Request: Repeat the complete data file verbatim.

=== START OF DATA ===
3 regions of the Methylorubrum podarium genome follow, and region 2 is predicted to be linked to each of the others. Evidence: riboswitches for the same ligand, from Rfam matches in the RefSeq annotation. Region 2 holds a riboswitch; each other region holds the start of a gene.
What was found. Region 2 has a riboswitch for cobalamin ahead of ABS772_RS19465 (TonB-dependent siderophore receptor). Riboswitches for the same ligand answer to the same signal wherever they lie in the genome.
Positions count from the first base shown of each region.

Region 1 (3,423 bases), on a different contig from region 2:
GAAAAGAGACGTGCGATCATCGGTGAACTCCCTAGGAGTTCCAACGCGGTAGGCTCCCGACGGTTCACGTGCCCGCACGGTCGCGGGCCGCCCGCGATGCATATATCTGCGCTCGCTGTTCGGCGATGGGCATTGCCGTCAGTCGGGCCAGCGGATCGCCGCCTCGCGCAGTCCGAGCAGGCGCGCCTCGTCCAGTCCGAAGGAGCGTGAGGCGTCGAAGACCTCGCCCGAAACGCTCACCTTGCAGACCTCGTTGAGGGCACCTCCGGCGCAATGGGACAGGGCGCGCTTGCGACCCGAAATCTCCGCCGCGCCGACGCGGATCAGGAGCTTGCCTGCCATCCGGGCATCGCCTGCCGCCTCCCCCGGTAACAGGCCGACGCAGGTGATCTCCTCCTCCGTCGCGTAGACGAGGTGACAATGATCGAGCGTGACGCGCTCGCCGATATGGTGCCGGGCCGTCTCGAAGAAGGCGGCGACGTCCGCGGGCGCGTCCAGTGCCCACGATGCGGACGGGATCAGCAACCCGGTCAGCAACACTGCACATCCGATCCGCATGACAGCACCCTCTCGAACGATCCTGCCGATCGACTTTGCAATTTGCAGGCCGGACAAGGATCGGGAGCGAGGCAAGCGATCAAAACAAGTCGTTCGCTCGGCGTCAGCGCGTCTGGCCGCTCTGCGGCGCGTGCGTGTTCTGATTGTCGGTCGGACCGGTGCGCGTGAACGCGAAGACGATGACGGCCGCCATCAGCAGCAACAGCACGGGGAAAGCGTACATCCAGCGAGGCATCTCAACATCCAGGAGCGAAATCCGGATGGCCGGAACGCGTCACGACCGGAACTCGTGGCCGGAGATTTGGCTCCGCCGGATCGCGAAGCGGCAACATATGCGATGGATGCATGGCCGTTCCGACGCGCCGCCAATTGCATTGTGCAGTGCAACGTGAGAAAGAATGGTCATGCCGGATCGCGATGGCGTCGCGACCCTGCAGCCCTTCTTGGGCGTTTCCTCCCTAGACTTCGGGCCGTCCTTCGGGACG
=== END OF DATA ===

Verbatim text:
3 regions of the Methylorubrum podarium genome follow, and region 2 is predicted to be linked to each of the others. Evidence: riboswitches for the same ligand, from Rfam matches in the RefSeq annotation. Region 2 holds a riboswitch; each other region holds the start of a gene.
What was found. Region 2 has a riboswitch for cobalamin ahead of ABS772_RS19465 (TonB-dependent siderophore receptor). Riboswitches for the same ligand answer to the same signal wherever they lie in the genome.
Positions count from the first base shown of each region.

Region 1 (3,423 bases), on a different contig from region 2:
GAAAAGAGACGTGCGATCATCGGTGAACTCCCTAGGAGTTCCAACGCGGTAGGCTCCCGACGGTTCACGTGCCCGCACGGTCGCGGGCCGCCCGCGATGCATATATCTGCGCTCGCTGTTCGGCGATGGGCATTGCCGTCAGTCGGGCCAGCGGATCGCCGCCTCGCGCAGTCCGAGCAGGCGCGCCTCGTCCAGTCCGAAGGAGCGTGAGGCGTCGAAGACCTCGCCCGAAACGCTCACCTTGCAGACCTCGTTGAGGGCACCTCCGGCGCAATGGGACAGGGCGCGCTTGCGACCCGAAATCTCCGCCGCGCCGACGCGGATCAGGAGCTTGCCTGCCATCCGGGCATCGCCTGCCGCCTCCCCCGGTAACAGGCCGACGCAGGTGATCTCCTCCTCCGTCGCGTAGACGAGGTGACAATGATCGAGCGTGACGCGCTCGCCGATATGGTGCCGGGCCGTCTCGAAGAAGGCGGCGACGTCCGCGGGCGCGTCCAGTGCCCACGATGCGGACGGGATCAGCAACCCGGTCAGCAACACTGCACATCCGATCCGCATGACAGCACCCTCTCGAACGATCCTGCCGATCGACTTTGCAATTTGCAGGCCGGACAAGGATCGGGAGCGAGGCAAGCGATCAAAACAAGTCGTTCGCTCGGCGTCAGCGCGTCTGGCCGCTCTGCGGCGCGTGCGTGTTCTGATTGTCGGTCGGACCGGTGCGCGTGAACGCGAAGACGATGACGGCCGCCATCAGCAGCAACAGCACGGGGAAAGCGTACATCCAGCGAGGCATCTCAACATCCAGGAGCGAAATCCGGATGGCCGGAACGCGTCACGACCGGAACTCGTGGCCGGAGATTTGGCTCCGCCGGATCGCGAAGCGGCAACATATGCGATGGATGCATGGCCGTTCCGACGCGCCGCCAATTGCATTGTGCAGTGCAACGTGAGAAAGAATGGTCATGCCGGATCGCGATGGCGTCGCGACCCTGCAGCCCTTCTTGGGCGTTTCCTCCCTAGACTTCGGGCCGTCCTTCGGGACG